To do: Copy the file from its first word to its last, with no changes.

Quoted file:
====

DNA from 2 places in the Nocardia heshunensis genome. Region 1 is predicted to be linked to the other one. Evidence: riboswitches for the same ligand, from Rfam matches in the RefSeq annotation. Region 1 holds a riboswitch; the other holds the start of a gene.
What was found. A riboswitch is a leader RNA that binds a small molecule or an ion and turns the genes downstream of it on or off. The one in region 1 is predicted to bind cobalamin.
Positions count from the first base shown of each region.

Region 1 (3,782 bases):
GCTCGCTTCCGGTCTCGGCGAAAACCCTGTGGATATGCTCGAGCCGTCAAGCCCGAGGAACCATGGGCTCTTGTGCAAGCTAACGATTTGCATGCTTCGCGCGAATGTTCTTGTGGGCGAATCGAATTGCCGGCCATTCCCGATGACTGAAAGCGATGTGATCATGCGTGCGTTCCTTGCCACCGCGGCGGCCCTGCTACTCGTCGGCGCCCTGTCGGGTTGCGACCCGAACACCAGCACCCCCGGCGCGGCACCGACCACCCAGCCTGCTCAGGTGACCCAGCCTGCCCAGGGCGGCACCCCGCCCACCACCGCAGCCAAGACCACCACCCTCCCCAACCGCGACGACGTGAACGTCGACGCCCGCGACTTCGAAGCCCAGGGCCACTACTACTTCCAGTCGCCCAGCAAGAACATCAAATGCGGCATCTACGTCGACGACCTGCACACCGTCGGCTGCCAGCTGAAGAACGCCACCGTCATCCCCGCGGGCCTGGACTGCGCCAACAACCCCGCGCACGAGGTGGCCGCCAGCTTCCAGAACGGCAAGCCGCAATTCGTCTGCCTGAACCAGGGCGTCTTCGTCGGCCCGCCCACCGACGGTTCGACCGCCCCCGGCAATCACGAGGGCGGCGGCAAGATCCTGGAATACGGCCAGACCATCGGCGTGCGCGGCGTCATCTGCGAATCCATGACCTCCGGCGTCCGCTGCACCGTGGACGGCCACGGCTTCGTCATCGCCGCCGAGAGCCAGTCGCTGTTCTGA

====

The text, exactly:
DNA from 2 places in the Nocardia heshunensis genome. Region 1 is predicted to be linked to the other one. Evidence: riboswitches for the same ligand, from Rfam matches in the RefSeq annotation. Region 1 holds a riboswitch; the other holds the start of a gene.
What was found. A riboswitch is a leader RNA that binds a small molecule or an ion and turns the genes downstream of it on or off. The one in region 1 is predicted to bind cobalamin.
Positions count from the first base shown of each region.

Region 1 (3,782 bases):
GCTCGCTTCCGGTCTCGGCGAAAACCCTGTGGATATGCTCGAGCCGTCAAGCCCGAGGAACCATGGGCTCTTGTGCAAGCTAACGATTTGCATGCTTCGCGCGAATGTTCTTGTGGGCGAATCGAATTGCCGGCCATTCCCGATGACTGAAAGCGATGTGATCATGCGTGCGTTCCTTGCCACCGCGGCGGCCCTGCTACTCGTCGGCGCCCTGTCGGGTTGCGACCCGAACACCAGCACCCCCGGCGCGGCACCGACCACCCAGCCTGCTCAGGTGACCCAGCCTGCCCAGGGCGGCACCCCGCCCACCACCGCAGCCAAGACCACCACCCTCCCCAACCGCGACGACGTGAACGTCGACGCCCGCGACTTCGAAGCCCAGGGCCACTACTACTTCCAGTCGCCCAGCAAGAACATCAAATGCGGCATCTACGTCGACGACCTGCACACCGTCGGCTGCCAGCTGAAGAACGCCACCGTCATCCCCGCGGGCCTGGACTGCGCCAACAACCCCGCGCACGAGGTGGCCGCCAGCTTCCAGAACGGCAAGCCGCAATTCGTCTGCCTGAACCAGGGCGTCTTCGTCGGCCCGCCCACCGACGGTTCGACCGCCCCCGGCAATCACGAGGGCGGCGGCAAGATCCTGGAATACGGCCAGACCATCGGCGTGCGCGGCGTCATCTGCGAATCCATGACCTCCGGCGTCCGCTGCACCGTGGACGGCCACGGCTTCGTCATCGCCGCCGAGAGCCAGTCGCTGTTCTGA